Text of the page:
The healthy functioning of the oesophagus is relatively complicated. There are bands of muscle, ‘sphincters’, at the top and bottom of the oesophagus, as well as nerves and muscles running the entire length of the oesophagus. These nerves and muscles all need to work together in a coordinated way for swallowing to be effective. Conditions of a neurological or muscular nature can impair this normal functioning and result in swallowing problems or secondary oesophageal reflux.
These tests provide your physician with important information regarding how well the oesophagus contracts to move food and fluid down, and how much acid is coming back up so in order to determine the best treatment for your condition.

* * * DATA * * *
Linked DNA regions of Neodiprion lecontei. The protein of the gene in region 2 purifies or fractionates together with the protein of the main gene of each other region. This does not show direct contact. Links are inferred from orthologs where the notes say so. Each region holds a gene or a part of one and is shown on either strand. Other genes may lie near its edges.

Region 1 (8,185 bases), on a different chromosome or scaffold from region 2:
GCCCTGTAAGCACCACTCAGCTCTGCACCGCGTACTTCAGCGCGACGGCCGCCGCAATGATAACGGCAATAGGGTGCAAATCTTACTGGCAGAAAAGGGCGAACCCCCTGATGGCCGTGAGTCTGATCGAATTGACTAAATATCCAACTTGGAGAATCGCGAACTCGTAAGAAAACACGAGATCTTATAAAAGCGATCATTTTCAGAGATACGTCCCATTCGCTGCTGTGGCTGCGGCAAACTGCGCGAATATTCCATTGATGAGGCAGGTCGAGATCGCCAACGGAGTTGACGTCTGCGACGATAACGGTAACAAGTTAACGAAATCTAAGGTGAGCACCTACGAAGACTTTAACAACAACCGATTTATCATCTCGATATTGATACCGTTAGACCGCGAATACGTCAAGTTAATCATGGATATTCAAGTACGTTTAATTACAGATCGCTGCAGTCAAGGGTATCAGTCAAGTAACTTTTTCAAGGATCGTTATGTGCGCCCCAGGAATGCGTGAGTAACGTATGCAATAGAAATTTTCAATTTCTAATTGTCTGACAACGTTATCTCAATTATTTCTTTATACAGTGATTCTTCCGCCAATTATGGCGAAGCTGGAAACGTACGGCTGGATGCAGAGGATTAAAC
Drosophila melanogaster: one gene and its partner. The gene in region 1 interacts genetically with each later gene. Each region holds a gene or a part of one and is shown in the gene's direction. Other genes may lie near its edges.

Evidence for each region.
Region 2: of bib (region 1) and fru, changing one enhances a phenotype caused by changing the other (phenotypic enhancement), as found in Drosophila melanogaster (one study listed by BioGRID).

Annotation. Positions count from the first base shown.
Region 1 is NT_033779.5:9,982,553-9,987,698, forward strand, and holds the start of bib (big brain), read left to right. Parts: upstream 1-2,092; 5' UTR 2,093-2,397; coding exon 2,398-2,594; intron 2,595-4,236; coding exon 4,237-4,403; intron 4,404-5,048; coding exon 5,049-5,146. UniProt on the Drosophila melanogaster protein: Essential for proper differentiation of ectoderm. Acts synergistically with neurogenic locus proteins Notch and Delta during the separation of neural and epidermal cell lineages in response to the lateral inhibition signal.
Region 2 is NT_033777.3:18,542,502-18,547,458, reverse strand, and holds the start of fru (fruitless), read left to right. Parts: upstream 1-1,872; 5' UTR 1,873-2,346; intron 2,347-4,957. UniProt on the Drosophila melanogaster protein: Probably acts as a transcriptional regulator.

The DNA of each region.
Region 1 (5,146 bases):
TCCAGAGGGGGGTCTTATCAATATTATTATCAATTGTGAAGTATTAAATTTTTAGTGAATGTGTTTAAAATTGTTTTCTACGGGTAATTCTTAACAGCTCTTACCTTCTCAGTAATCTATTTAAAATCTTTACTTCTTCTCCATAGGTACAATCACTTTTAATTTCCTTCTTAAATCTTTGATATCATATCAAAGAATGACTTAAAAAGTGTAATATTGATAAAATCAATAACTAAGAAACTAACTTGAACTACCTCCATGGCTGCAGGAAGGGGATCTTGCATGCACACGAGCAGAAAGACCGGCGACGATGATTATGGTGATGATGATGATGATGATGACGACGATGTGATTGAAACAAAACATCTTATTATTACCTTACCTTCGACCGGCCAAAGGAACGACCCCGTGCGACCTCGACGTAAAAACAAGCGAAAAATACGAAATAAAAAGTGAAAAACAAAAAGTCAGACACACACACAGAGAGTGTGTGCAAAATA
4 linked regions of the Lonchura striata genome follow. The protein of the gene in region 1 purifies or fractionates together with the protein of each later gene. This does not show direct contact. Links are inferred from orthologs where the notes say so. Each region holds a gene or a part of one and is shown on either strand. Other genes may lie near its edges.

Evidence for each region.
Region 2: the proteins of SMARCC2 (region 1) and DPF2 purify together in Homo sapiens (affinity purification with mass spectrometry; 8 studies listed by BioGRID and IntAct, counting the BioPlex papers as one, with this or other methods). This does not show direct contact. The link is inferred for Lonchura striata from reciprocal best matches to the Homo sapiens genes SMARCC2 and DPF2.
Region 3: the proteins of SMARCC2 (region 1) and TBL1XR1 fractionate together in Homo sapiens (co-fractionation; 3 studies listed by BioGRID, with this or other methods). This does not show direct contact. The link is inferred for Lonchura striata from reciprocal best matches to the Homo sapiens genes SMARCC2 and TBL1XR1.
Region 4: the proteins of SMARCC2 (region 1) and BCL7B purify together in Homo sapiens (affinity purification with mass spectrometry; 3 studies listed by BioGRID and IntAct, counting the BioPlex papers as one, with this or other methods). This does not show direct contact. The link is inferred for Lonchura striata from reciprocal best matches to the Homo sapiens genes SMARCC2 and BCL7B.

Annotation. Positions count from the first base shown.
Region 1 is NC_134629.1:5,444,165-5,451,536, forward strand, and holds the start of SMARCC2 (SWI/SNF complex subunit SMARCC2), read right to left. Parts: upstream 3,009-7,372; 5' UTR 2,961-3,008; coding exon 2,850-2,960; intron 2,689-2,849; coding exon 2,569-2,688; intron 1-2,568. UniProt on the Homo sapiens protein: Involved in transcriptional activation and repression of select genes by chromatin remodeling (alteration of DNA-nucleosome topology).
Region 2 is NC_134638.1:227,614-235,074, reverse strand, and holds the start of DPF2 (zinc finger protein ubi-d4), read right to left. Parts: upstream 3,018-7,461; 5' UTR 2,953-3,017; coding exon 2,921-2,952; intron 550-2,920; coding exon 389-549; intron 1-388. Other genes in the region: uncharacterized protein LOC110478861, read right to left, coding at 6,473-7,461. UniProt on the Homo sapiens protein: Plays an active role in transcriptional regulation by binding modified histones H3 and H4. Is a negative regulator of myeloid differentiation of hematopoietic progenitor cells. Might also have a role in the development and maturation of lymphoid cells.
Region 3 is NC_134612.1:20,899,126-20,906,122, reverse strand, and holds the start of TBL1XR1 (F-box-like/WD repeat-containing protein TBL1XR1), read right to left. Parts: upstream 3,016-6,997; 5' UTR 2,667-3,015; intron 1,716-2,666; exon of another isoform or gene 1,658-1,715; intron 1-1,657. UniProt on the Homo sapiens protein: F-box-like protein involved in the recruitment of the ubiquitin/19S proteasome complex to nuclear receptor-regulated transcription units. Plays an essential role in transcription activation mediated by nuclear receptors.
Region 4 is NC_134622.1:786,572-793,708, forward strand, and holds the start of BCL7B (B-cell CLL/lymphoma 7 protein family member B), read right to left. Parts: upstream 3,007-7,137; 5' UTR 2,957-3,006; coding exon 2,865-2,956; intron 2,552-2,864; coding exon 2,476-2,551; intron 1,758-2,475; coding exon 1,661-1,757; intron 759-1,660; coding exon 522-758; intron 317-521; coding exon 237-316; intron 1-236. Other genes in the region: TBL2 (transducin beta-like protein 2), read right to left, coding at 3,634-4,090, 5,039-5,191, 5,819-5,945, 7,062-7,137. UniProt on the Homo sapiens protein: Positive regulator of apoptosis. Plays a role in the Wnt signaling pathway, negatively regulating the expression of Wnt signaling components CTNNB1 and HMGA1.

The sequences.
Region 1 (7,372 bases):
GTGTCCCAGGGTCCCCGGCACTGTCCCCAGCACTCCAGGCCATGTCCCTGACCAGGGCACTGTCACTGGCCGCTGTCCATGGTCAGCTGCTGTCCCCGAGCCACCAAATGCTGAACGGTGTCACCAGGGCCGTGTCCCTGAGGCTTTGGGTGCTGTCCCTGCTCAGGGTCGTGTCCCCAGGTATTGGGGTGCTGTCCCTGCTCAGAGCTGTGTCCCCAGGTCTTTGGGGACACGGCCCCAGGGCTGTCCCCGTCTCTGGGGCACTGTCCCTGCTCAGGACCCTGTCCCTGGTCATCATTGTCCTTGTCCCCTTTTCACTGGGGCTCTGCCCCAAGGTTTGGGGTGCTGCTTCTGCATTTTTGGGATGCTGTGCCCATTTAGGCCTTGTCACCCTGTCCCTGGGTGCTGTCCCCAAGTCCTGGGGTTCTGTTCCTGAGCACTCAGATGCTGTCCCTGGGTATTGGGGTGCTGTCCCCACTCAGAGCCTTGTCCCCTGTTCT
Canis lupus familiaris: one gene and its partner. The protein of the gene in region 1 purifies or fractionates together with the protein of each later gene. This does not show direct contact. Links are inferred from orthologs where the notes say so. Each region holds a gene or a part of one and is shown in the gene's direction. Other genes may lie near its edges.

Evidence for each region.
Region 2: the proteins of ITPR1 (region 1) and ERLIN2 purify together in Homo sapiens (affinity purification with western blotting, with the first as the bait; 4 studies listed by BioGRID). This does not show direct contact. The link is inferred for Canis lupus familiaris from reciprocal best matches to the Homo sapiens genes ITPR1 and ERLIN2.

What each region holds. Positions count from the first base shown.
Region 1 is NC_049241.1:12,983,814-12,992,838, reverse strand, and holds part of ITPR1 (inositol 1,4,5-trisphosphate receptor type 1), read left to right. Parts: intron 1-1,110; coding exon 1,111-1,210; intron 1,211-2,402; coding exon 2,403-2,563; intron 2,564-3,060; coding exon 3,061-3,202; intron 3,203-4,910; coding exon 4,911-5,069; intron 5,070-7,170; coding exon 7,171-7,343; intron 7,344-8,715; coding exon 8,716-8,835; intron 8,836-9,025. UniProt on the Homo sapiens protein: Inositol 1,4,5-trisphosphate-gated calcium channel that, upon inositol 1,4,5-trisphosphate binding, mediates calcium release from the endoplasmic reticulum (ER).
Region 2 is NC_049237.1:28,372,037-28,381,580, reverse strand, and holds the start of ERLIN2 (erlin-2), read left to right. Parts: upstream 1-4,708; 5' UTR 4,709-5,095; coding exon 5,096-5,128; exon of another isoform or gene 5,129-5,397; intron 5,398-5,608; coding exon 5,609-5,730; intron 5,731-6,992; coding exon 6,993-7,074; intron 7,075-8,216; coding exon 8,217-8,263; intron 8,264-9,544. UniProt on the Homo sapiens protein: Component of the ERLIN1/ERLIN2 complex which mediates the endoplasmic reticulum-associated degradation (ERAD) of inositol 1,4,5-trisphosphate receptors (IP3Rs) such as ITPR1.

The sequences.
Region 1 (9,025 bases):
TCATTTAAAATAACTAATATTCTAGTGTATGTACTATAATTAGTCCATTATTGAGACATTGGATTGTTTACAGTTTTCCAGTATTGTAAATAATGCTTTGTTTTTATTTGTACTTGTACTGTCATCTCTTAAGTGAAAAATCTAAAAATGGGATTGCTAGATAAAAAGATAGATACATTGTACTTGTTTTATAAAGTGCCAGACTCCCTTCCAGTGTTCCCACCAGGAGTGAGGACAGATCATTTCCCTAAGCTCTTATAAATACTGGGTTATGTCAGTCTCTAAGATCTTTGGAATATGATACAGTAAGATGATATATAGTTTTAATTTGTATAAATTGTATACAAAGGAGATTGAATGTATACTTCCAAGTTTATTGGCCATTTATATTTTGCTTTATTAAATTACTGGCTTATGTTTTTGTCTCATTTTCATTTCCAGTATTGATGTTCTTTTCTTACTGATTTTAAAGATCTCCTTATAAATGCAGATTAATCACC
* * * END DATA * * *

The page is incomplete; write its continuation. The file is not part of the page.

Difficulty swallowing (‘dysphagia’) is very common. Once a structural problem has been ruled out, the next step is diagnosing a problem is through an oesophageal manometry.
Oesophageal manometry measures the pressures in the oesophagus when food is being squeezed down. It tests the strength and coordination of peristalsis of the oesophagus as well as the function of both the upper and lower oesophageal sphincters.
The test is performed at the clinic and requires no preparation. Important steps include:
Data is then collected and applied to standardized criteria to make the help make the right diagnosis.